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CAIRO Egypt’s bustling

CAIRO Egypt’s bustling capital is a treasure trove of ancient history, and those who linger are rewarded with a sensory journey through time like no other With a population of more than 19 million, Cairo is one of Africa’s largest cities. Situated between the Middle East, Africa and Europe, it has been the epicenter of political and cultural upheaval for centuries, with each new influence leaving its mark. Duck away from well-known sites, and you will soon find yourself weaving down narrow alleyways and through ancient gates to find Coptic churches and hidden palaces. Known as the “City of a Thousand Minarets,” Cairo is bursting at the seams with Islamic architecture. Nowhere is this more in evidence than the medieval Islamic quarter, where mosques and madrassas represent Islamic culture from around 900 AD to the present day. Kick off your journey with a visit to the top of Bab Zuweila, an 11th-century gate with breathtaking views of the city below. After admiring Mamlukera splendor, let the sounds and smells of Khan el-Khalili transport you back to the golden era of the Silk Road. Once you have gotten your heritage fix, sample a slice of Egypt’s future. Townhouse Gallery was the city’s first independent art space. Housed in a converted paper factory in downtown Cairo, it was instrumental in the redevelopment of the area, including the opening of the 150-seat Rawabet theater. If the shops downtown do not suit your fancy, head to one of the city’s up-and-coming new boutiques at Fair Trade Egypt in trendy Zamalek. Must-sees Cairo’s Museum of Egyptian Antiquities is home to the treasures of Tutankhamen’s tomb and a statue of Khufu, the builder of one of the Great Pyramids of Giza. Manial Palace’s Islamic glasswork, Turkish carpets and colonial interiors are a feast for the eyes, and offer insight into Cairo’s wealthy elite during the early 20th century. Take to the Nile the traditional way on a felucca—an Egyptian wooden Clockwise, from above: Decorative cupolas in the Mosque of Muhammad Ali Pasha; mosaics at the Hanging Church; the Mosque of Muhammad Ali Pasha in the Citadel; a carved panel in the Mosque-Madrassa of Sultan Barquq 118 VIKING.COM EXPLORE MORE 2020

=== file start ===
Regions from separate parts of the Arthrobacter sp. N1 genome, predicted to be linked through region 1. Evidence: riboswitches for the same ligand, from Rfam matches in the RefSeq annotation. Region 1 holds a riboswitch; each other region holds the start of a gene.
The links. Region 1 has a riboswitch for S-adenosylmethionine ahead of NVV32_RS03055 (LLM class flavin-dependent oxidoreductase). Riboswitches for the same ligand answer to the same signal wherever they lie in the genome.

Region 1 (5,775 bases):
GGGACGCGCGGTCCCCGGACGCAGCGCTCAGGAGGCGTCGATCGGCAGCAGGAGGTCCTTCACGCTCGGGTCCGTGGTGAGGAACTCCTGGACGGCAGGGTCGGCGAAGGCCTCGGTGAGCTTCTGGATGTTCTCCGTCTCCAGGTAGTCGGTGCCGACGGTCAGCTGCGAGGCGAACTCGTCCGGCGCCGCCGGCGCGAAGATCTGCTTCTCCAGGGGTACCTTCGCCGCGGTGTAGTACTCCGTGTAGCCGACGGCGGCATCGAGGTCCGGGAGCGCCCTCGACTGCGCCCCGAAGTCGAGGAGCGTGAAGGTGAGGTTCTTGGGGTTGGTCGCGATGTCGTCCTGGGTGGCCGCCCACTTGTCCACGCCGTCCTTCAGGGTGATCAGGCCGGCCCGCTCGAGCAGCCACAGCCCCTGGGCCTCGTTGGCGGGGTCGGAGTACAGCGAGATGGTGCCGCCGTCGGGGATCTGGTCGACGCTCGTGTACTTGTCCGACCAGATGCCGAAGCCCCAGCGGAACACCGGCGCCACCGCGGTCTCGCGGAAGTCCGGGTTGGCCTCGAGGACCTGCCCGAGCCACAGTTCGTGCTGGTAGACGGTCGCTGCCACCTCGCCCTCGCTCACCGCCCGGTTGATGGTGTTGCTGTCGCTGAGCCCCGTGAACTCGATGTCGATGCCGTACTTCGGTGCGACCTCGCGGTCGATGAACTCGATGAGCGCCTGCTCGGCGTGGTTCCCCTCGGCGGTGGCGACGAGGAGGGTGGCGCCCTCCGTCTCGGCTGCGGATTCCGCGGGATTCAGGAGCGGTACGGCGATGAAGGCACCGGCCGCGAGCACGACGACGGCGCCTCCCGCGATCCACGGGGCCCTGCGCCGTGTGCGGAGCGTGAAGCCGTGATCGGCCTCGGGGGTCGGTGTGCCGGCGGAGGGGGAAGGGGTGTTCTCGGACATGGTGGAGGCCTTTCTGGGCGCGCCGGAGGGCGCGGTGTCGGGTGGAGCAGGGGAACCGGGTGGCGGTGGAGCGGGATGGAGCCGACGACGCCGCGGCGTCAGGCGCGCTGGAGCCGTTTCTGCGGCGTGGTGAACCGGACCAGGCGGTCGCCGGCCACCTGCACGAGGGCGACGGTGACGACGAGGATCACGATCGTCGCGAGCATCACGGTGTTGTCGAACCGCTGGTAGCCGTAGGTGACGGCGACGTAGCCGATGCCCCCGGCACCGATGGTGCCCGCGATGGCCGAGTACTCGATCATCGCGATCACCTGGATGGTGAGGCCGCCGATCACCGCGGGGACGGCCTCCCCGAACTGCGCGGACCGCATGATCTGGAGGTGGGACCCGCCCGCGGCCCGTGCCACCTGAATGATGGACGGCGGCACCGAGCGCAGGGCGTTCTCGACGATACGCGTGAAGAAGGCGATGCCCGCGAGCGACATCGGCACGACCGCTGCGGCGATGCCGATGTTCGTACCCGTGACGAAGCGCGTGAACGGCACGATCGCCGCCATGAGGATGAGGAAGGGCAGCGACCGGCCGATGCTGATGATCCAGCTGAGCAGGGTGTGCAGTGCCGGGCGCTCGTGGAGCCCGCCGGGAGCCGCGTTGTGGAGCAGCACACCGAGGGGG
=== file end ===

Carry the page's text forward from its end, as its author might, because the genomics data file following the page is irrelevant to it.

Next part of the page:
CITY GUIDE sailboat—and watch Cairo drift by at a gentle pace. Coptic Cairo is part of Old Cairo and home to some of the country’s oldest churches, including the Hanging Church. The Citadel of Salah el-Din is the best place to get a view of the whole city, sprawling out as far as Giza’s pyramids on a clear day. The Mosque-Madrassa of Sultan Hassan is one of the city’s most spectacular mosques; take time to admire the marble panels and muqarnas (stalactite vaulting). Shopping Egyptians have been bargaining, buying, wheeling and dealing at the Khan el-Khalili souk since the 14th century. While here, keep an eye out for some of the marketplace’s beautiful cotton clothes and brassware, and be sure to go upstairs to the souk’s quieter levels. For fixed prices and superior quality, Souk al-Fustat near Coptic Cairo features artisan and coop pottery, recycled products, and Nefertari, a manufacturer of beautifully scented natural body care products. Eating Founded in 1908, Café Riche is a legendary watering hole just moments from Tahrir Square. Through revolutions and upheaval, it has hosted academics, politicians, spies and journalists; however, the food is not what it used to be, so soak up the history over a Turkish coffee. Worth a visit, Felfela prides itself on authentic cuisine and Egyptian decor. Upmarket Zamalek is the place to go for brunch, and Left Bank cooks up some of the city’s top eggs. Abou Tarek is a modest local haunt and one of the best places to sample kushari—a flavorful mix of rice, lentils, chickpeas and macaroni topped with cumin and onions. Go online: Watch a video of the Pharaohs & Pyramids itinerary at EXPLORE MORE 2020 VIKING.COM 119